2. It is a glorifying him in his propriety in us, as the Lord our God. This is what we are called and commanded to do in the way first command of the law, “Thou shalt have no other gods before me;” which requires us to “know and acknowledge God to be the Lord our God and Redeemer, and to worship and glorify him accordingly.” Never will we be truly humbled, nor give him the glory due to him, unless we come to him as the Lord our God, laying hold on his covenant, that says, “I will be thy God.” The faith of this relation in Christ is presupposed to our coming; “Return ye backsliding children, and I will heal your backslidings,” (Jer. 3:22). O the faith of this mercy of God in Christ would make us return to him as our own merciful God, saying, “Behold we come to thee, for thou art the Lord our God.” Thus much for the import of the expression, “Give glory unto the Lord your God.” I come now,
IV. To the fourth thing proposed—viz., To speak a little of the motive, namely, “Before he cause darkness.” I shall speak to this head, 1. By considering the several significations of darkness in scripture. 2. By offering some remarks concerning the darkness here spoken of.
1st, I shall consider the several significations of darkness in scripture.
1. Sometimes darkness is put for sin in general, and for Satan’s kingdom; “He hath delivered us from the power of darkness, and translated us to the kingdom of his dear Son,” (Col. 1:13). The gospel is designed to open men’s eyes, and to bring them from darkness unto light, and from the power of Satan unto God, (Acts 26:18). Now, when we understand it in this sense, to give glory to God before he cause darkness, may have this import—viz., before he give up to the power of sin and Satan, by leaving us altogether under the dominion of sin. It is true, God is not, and cannot be the author of sin, nor can he be properly the cause of it, no more than the sun can be the cause of darkness; but as when the sun withdraws darkness succeeds; so when God departs, sin and Satan must have the sway.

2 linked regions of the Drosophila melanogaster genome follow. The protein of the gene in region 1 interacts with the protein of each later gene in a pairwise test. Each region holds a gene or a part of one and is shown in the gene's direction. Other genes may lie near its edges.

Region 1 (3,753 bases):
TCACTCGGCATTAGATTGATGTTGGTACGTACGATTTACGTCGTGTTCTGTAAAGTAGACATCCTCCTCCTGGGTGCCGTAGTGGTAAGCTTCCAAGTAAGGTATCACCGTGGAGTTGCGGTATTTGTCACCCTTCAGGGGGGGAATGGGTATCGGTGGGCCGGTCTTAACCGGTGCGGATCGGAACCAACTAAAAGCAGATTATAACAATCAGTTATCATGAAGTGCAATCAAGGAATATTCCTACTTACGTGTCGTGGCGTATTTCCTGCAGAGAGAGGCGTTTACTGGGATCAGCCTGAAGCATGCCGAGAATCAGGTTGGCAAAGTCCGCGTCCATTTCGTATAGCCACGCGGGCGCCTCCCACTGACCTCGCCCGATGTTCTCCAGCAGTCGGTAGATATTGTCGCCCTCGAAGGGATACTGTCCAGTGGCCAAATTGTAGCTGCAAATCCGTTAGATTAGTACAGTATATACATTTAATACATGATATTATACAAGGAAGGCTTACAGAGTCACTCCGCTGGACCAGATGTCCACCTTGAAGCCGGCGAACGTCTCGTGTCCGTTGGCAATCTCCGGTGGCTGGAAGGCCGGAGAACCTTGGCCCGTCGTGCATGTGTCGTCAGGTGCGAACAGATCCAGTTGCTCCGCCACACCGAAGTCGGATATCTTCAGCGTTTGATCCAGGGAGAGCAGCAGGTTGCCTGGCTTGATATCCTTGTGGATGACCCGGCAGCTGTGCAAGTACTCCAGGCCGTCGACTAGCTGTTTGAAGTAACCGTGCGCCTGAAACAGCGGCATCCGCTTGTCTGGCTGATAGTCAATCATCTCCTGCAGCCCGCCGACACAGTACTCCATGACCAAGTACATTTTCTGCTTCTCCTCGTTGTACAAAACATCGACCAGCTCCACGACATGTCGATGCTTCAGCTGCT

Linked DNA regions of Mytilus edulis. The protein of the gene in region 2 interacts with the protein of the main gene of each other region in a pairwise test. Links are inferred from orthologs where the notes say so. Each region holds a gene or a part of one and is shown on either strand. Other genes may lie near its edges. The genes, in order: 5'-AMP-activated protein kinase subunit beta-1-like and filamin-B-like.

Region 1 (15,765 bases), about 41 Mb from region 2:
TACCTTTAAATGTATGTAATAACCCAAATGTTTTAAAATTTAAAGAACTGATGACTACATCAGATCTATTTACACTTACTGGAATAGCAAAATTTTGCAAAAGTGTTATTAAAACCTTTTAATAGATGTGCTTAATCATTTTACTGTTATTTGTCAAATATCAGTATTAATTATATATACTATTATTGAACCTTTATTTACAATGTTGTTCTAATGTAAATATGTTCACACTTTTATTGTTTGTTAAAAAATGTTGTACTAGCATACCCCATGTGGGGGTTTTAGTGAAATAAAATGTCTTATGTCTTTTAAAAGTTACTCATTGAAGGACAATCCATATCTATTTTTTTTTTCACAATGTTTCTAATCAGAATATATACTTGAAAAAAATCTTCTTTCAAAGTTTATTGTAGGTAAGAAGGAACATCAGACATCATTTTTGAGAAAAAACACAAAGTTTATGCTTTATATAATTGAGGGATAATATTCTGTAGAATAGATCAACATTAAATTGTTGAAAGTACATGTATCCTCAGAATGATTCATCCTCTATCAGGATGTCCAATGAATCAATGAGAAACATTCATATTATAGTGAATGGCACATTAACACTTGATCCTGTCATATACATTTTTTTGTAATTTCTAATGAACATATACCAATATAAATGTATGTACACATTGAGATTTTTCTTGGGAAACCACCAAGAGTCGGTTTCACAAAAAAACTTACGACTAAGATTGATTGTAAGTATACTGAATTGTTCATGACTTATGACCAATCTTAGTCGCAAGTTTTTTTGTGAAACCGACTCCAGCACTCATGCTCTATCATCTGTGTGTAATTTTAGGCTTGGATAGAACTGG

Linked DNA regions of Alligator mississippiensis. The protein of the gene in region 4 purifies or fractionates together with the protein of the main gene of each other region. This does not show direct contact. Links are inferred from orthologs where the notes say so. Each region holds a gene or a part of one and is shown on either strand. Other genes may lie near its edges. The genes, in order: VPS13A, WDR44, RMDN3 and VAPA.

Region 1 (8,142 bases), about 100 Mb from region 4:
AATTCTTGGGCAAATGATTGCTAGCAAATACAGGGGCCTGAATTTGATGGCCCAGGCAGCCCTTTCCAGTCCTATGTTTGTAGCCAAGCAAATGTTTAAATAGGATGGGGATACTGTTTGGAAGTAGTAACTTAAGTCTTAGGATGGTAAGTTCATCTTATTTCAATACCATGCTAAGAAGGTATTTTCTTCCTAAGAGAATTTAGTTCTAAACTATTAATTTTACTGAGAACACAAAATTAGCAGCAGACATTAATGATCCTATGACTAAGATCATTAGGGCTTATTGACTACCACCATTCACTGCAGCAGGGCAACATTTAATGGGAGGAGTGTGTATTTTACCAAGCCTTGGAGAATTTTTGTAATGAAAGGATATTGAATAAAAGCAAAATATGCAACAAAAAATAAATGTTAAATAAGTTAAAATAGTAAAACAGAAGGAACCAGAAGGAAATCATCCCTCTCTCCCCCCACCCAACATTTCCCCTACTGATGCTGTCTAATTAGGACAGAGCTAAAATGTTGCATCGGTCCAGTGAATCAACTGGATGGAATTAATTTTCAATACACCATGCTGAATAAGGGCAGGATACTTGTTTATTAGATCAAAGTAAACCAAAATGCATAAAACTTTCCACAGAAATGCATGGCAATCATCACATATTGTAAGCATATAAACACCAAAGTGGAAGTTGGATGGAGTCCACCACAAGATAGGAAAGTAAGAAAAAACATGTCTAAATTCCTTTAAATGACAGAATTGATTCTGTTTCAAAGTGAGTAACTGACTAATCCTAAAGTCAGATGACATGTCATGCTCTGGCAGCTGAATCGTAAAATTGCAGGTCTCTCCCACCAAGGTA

2. Sometimes darkness is put for ignorance and blindness of mind, incredulity and unbelief; “The light shines in darkness, and the darkness comprehendeth it not, (John 1:5); “The people that sat in darkness saw great light,” (Matt. 4:16). Then the meaning is, in this sense, Give glory to God, before he give you up to judicial blindness of mind and to final unbelief, according to that threatening, “Go tell this people, hear ye indeed, but understand not; see ye indeed but perceive not: make the heart of this people fat, and make their ears heavy, and shut their eyes; lest they see with their eyes, and hear with their ears, and understand with their heart, and convert and be healed,” (Isa. 6:10). Oh! dreadful judgment!
3. It is put sometimes for error and impiety, in opposition to truth and holiness; “God is light, and in him is no darkness at all;” that is, no untruth or unholiness; and again, “If we say we have fellowship with him, and walk in darkness, we lie, and do not the truth,” (1 John 1:5-6). Now, in this sense, the meaning of it is, Give glory to God, before he give you up to the errors of the times, and to a spirit of delusion, like that threatened: “Because they received not the love of the truth, that they might be saved; for this cause God shall send them strong delusion, to believe a lie, that they all might be damned who believe not the truth, but have pleasure in unrighteousness,” (2 These. 2:10-12)